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Province’s $67M slated for public housing repairs fall short of need: advocate

Manitoba announced it’s spending millions to fix some of its public housing, but that money is a drop in the bucket compared to what’s needed, an advocate says.

Kirsten Bernas of the Right to Housing Coalition said it’s great to see the province planning to spend money on social housing upgrades, but that money isn’t enough.

“We need to do a lot better than what the announcement shows today,” said Bernas in an interview on Wednesday. 

The provincial government plans to spend $67 million to support 89 Manitoba Housing major repair projects, it announced in a news release Wednesday.

Those projects include exterior retrofits, interior renovations, repairs to driveways, parking lots and walkways, mechanical, structural and security improvements and more.

And that’s on top of the $30 million regular repair and maintenance budget allocated for this year, Families Minister Rochelle Squires said at a news conference Wednesday.

But given previous assessments and the amount of social housing the province has, these numbers fall short, Bernas said.

“This isn’t enough if we’re going to maintain the stock that we have,” she said.

Bernas said the government has been spending less annually since the Progressive Conservatives came into office in 2016. An assessment the then NDP government completed in 2009 found that it would need to spend $100 million each year for 10 years to keep up with social housing maintenance, Bernas said.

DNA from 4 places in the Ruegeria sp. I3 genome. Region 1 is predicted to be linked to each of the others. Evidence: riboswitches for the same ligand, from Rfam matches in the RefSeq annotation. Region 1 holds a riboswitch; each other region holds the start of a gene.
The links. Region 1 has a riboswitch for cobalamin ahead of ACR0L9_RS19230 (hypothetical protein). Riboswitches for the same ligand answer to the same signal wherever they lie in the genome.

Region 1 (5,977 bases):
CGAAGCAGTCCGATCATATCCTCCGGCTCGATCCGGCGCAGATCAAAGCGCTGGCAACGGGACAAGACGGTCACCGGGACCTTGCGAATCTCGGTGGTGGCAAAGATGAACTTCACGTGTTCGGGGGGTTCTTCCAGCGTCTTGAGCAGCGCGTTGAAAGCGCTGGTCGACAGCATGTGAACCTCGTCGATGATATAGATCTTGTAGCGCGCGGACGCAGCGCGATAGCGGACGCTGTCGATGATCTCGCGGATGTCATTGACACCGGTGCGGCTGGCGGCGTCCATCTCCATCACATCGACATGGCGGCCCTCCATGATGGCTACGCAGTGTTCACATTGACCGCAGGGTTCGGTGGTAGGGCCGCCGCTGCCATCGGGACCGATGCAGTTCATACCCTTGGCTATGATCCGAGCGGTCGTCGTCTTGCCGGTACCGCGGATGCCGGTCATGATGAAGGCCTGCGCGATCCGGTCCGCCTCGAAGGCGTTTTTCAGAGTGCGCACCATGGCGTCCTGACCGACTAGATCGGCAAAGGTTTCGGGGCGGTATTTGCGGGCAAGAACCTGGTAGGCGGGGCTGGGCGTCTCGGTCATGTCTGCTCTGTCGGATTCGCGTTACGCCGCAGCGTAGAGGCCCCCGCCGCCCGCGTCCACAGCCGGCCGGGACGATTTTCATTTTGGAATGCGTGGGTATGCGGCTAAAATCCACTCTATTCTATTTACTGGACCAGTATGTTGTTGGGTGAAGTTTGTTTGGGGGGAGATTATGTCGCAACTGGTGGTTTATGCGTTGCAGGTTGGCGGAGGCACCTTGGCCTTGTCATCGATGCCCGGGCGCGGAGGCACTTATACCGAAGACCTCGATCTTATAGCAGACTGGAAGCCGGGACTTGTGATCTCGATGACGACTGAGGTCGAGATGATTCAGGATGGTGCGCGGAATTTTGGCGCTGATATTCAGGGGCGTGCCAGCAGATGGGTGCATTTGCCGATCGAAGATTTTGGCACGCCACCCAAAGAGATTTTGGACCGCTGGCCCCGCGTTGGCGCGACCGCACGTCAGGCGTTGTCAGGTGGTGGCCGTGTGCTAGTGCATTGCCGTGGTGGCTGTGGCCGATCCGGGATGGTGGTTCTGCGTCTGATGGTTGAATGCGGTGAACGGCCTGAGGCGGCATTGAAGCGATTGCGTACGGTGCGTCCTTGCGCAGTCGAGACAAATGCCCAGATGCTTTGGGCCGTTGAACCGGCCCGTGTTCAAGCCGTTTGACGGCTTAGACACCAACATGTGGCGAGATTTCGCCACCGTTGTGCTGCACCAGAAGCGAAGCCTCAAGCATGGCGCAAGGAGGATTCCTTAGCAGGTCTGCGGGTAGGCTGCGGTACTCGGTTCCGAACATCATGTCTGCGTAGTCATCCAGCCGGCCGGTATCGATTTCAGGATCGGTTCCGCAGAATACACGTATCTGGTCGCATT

But the government said Wednesday it has only spent $296 million since 2016.

“We’ve obviously, like, failed to live up to that,” Bernas said. “If we’re looking at at least a need for $100 million annual investments … less than $300 million since 2016 isn’t getting us there.”

A headshot of a woman in front of a building.
Kirsten Bernas from the Right to Housing Coalition says that an assessment done in 2009 by the then NDP government found that the province needed to spend $100 million each year for 10 years to keep up with social housing maintenance. (Jeff Stapleton/CBC)

The $67 million will go toward projects in 15 Manitoba communities, including Winnipeg, Brandon and Selkirk. The money will also fund a six-family housing complex in the Lavallee area of Winnipeg, the province said.

Consumer Protection and Government Services Minister James Teitsma said Wednesday the province has repaired more than 12,000 units of community housing. That’s more than double its 2019 commitment to repair 5,470 housing units by the 2027-28 budget year.

“We are years ahead of our commitment,” Teitsma said at the press conference.

Bernas said the Right to Housing Coalition has also been working with the Manitoba Non-Profit Housing Association to determine how many housing units are needed in the province. 

“For Manitoba, we’ve landed at least on their assessment of a need for 10,000 units,” Bernas said. That’s for over 10 years, she added.

“We’re really concerned about our overall supply of social housing in the province. We know we don’t have enough, and we’re concerned that we’re losing the stock that we have.”

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